In a return to the warnings that became a staple of previous waves of the coronavirus pandemic, Prime Minister Naftali Bennett said during a cabinet meeting Sunday that “if we do not take immediate and difficult steps now, we will reach a lockdown.”
“Right now our immunization rate is horrible,” Bennett added as the government pushed for higher vaccine numbers, particularly the booster shot, to curb the spread of the Omicron COVID-19 variant.
But the prime minister said that “our overarching goal is to keep the Israeli economy as open as possible, without a lockdown, and to do so without reaching hospitals’ limits.”
Health Minister Nitzan Horowitz said that he, too, was “very troubled by Omicron.
“There are all sorts of indications that it could cause serious illness. We have decided on a series of measures and an extension of existing regulations. The more enforcement there is, the faster we can get past this.”
One such measure Bennett is reportedly eyeing is requiring a Green Pass — proof of valid vaccination of recovery from the virus — to enter malls. According to the Ynet news site, Bennett noted that there is much transmission of infection in malls, but the regulation would be aimed more at encouraging vaccination.
Bennett said that in order to increase vaccination rates, particularly among children, the Health Ministry together with the Education Ministry would begin on Sunday to administer vaccinations in schools across the country. Fifty schools are set to take part in the pilot program Sunday, with more to be added throughout the week.
Echoing comments made last week by Horowitz, Bennett said that Israel was “preparing for the need” to administer fourth shots in the new year, starting with the immunocompromised.
Also Sunday, the Knesset Constitution, Law and Justice Committee approved requiring travelers returning from “red” countries to quarantine for at least 10 days at state-run facilities. Israelis are barred from visiting nations that the Health Ministry lists as “red” due to coronavirus concerns.
The Knesset panel also okayed allowing returning travelers who test negative for Omicron to be released from the facilities to their own homes to complete the required quarantine period.
The decision came a day after coalition party leaders agreed to update the list of banned countries daily — a move that could reduce flights abroad by making it difficult to plan trips in advance — and as the government has tightened travel restrictions and quarantine rules amid concerns over Omicron.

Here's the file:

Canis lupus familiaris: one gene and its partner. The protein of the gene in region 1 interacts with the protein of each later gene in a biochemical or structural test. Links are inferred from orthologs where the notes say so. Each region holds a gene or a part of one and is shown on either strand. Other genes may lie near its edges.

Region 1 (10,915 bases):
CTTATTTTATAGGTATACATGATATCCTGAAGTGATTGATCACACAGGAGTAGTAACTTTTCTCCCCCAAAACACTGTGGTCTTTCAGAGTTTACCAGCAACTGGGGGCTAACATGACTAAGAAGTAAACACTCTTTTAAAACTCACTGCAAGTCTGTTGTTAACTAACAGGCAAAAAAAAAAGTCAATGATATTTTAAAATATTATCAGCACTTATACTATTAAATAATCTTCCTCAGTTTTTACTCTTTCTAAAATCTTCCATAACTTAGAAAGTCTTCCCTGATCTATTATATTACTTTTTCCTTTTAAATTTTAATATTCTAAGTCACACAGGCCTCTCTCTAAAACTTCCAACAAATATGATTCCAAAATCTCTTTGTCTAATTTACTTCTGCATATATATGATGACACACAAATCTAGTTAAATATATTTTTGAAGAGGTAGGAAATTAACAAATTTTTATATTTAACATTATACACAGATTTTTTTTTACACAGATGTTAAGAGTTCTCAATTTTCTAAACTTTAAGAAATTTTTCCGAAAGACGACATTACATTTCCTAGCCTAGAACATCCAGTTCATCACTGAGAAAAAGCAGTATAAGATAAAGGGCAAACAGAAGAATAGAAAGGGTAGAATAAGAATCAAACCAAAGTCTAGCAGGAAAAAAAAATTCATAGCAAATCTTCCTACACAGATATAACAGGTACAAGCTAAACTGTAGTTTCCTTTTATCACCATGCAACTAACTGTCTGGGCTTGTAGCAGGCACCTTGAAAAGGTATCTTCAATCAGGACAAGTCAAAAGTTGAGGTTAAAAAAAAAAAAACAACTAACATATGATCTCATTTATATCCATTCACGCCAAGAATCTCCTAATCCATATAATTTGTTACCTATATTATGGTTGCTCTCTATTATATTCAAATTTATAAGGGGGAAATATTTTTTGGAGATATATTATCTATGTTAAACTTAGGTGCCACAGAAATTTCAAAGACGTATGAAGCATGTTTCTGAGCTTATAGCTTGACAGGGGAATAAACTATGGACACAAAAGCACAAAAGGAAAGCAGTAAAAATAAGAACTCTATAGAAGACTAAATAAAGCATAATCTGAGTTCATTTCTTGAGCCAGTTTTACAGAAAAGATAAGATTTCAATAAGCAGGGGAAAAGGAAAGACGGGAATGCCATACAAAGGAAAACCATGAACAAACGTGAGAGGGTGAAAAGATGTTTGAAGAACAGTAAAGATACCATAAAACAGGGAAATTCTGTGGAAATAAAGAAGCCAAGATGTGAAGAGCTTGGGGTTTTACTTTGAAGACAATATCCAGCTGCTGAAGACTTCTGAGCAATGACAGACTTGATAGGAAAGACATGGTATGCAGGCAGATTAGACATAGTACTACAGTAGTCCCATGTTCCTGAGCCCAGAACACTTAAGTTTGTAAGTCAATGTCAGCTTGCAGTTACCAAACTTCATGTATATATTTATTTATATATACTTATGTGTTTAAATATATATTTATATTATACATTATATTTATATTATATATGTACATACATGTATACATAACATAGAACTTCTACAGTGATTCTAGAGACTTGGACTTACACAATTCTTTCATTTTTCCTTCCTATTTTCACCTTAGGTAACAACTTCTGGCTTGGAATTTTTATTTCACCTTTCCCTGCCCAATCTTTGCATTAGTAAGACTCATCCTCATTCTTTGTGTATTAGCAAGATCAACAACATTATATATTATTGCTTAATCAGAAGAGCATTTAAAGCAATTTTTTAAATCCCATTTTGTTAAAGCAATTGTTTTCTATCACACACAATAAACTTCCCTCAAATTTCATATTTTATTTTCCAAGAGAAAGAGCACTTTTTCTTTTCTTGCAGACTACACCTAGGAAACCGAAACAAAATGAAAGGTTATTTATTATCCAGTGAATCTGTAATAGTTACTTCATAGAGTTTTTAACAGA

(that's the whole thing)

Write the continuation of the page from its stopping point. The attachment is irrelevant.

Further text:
Israel has so far recorded 55 Omicron cases, including 20 infections from the variant that were confirmed on Saturday.
According to the Health Ministry, 36 Omicron cases were found among people returning from South Africa, England, France, the United States, the United Arab Emirates, Belarus, Hungary, Italy and Namibia. It said 11 people were infected after exposure to travelers coming from South Africa and England, while eight cases were the result of community spread.
The ministry said Saturday night that 42 people infected with Omicron were “protected,” which it defines as those who had received a booster shot, or who received their first two vaccine doses or recovered from COVID-19 within the past six months. The other 13 cases were listed as “unprotected.”
The ministry also said it was waiting on the test results of another 51 cases in which there was a “high suspicion” of Omicron.
In a first, the Health Ministry announced someone was hospitalized in serious condition from Omicron — an unvaccinated man. The ministry said he was one of 40 people with Omicron who were experiencing COVID-19 symptoms. No details were given on the vaccination status of the other symptomatic cases.
The latest Health Ministry figures showed 223 coronavirus infections were confirmed in Israel on Saturday, with 0.63 percent of tests coming back positive. The number of serious cases has recently ticked back above 100, days after dropping below that mark for the first time in four months.
The death toll remained at 8,210, with no fatalities since last Monday.
A total of 6,400,940 Israeli have received a first coronavirus vaccine, with 5,789,014 of them having also received a second shot and 4,120,329 of them having received a third.